Returning from Rosh Hashana observations, late Tuesday night, the Senate voted to advance a 10-week stopgap funding bill to fund the government with a continuing resolution (CR) through Dec. 16, 2022.
In addition to providing federal solvency (at least on paper) and keeping the government open beyond this weekend, the text includes provisions $12.4 billion in aid to Ukraine – nearly $1 billion more than requested by the President.
Lawmakers have until Friday night to pass the stopgap legislation, but, with a last-minute request to strike energy-permitting provisions initially insisted upon by West Virginia Senator Joe Manchin (D) from the CR text, the upper chamber secured the 60 votes needed to overcome a procedural hurdle to advance the bill.
Republicans say their position of the proposal is stronger with a bill “that is as clean as possible” – meaning without the Manchin provisions. Top Senate GOP appropriator Richard Shelby (Ala.) said he would oppose forms of the stopgap package with the energy-permitting provisions attached.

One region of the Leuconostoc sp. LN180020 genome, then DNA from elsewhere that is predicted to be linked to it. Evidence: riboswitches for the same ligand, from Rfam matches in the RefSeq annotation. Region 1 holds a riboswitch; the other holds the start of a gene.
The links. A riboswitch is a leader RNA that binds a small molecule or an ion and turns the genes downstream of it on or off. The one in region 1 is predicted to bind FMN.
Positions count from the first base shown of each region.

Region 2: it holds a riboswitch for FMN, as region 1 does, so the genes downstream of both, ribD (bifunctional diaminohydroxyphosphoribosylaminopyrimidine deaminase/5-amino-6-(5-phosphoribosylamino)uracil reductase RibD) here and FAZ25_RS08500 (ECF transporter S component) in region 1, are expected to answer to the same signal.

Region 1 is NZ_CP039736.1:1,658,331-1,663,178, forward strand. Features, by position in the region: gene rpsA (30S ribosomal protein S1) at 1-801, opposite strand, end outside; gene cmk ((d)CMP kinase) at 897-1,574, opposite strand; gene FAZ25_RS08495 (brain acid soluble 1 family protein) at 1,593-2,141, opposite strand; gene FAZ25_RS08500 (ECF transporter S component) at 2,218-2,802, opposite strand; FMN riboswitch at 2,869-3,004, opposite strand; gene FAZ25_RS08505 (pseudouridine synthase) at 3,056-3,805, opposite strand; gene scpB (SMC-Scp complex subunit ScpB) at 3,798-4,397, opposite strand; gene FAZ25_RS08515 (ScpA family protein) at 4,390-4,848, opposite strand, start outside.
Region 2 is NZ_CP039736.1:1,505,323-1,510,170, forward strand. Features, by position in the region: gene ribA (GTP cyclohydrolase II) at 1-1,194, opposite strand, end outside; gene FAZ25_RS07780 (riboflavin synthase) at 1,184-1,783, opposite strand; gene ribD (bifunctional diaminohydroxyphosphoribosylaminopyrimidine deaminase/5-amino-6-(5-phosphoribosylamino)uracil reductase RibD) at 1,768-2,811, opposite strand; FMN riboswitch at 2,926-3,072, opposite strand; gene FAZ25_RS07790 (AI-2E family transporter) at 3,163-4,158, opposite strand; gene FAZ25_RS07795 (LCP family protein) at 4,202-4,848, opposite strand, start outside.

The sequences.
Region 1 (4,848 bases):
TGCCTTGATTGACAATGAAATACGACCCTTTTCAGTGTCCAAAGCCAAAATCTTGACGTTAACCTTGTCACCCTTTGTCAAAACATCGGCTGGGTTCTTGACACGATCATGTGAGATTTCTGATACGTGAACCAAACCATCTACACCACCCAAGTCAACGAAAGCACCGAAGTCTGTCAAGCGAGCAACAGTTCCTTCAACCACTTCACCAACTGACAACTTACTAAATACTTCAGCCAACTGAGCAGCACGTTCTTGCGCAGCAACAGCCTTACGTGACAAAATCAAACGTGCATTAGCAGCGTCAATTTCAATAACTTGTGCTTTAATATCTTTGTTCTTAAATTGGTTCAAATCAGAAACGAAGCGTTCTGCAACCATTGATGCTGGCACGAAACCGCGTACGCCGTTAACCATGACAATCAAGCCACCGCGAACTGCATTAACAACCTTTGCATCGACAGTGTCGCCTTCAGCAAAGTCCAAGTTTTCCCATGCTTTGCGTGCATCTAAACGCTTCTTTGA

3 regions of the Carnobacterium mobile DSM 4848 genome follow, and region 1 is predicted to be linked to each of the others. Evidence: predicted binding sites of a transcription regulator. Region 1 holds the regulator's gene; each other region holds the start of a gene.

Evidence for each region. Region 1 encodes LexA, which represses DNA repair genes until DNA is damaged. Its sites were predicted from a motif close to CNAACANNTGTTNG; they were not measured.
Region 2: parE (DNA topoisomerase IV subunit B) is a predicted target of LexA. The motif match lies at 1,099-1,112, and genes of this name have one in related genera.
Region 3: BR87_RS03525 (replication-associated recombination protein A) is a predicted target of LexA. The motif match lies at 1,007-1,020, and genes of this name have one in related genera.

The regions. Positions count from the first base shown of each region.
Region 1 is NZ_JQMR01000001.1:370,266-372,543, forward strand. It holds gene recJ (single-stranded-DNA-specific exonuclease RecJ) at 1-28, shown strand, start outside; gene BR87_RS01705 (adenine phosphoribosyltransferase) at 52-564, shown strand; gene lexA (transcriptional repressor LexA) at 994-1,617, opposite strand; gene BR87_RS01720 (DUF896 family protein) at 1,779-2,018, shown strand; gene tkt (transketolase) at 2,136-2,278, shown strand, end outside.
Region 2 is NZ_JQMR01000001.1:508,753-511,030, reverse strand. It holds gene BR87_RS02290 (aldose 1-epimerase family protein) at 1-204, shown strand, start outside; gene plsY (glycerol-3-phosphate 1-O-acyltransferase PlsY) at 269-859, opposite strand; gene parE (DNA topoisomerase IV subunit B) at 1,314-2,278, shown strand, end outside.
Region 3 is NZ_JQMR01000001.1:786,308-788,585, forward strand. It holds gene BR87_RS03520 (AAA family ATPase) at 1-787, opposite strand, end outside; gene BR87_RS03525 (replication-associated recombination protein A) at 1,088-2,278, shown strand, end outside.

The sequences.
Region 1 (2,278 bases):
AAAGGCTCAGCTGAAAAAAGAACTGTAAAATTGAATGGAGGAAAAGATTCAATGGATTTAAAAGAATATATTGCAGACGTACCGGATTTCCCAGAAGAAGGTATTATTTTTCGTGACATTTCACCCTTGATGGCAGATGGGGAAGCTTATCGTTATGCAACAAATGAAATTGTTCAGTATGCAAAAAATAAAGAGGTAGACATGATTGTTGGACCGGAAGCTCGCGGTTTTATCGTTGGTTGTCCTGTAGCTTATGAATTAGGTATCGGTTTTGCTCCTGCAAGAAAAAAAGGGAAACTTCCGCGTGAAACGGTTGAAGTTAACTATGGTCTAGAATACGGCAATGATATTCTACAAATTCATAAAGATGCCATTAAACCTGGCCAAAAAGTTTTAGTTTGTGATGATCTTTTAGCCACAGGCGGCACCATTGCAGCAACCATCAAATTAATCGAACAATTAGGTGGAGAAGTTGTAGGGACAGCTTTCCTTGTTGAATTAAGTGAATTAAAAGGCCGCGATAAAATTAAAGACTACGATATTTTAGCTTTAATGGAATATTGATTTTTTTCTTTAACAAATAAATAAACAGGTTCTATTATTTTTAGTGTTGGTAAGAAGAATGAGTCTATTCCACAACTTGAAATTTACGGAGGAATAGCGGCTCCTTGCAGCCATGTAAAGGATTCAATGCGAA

Biden’s requests for $22.4 billion to COVID resources and $4.5 billion to respond to monkeypox cases were not addressed in the legislation poised for a vote this evening, and, while Democrats claim the bill as a great reflection of bipartisanship, its final terms remain largely uncertain.
Delays from infighting over special interests for a pipeline project in West Virginia in the Senate aside, House Speaker Nancy Pelosi said she is prepared to have the House move quickly on the stopgap bill:
“We are prepared to take it up,” Pelosi said in a press conference last week. “We have same-day authority already built in, so we don’t have to delay it in any way for procedural purposes.”
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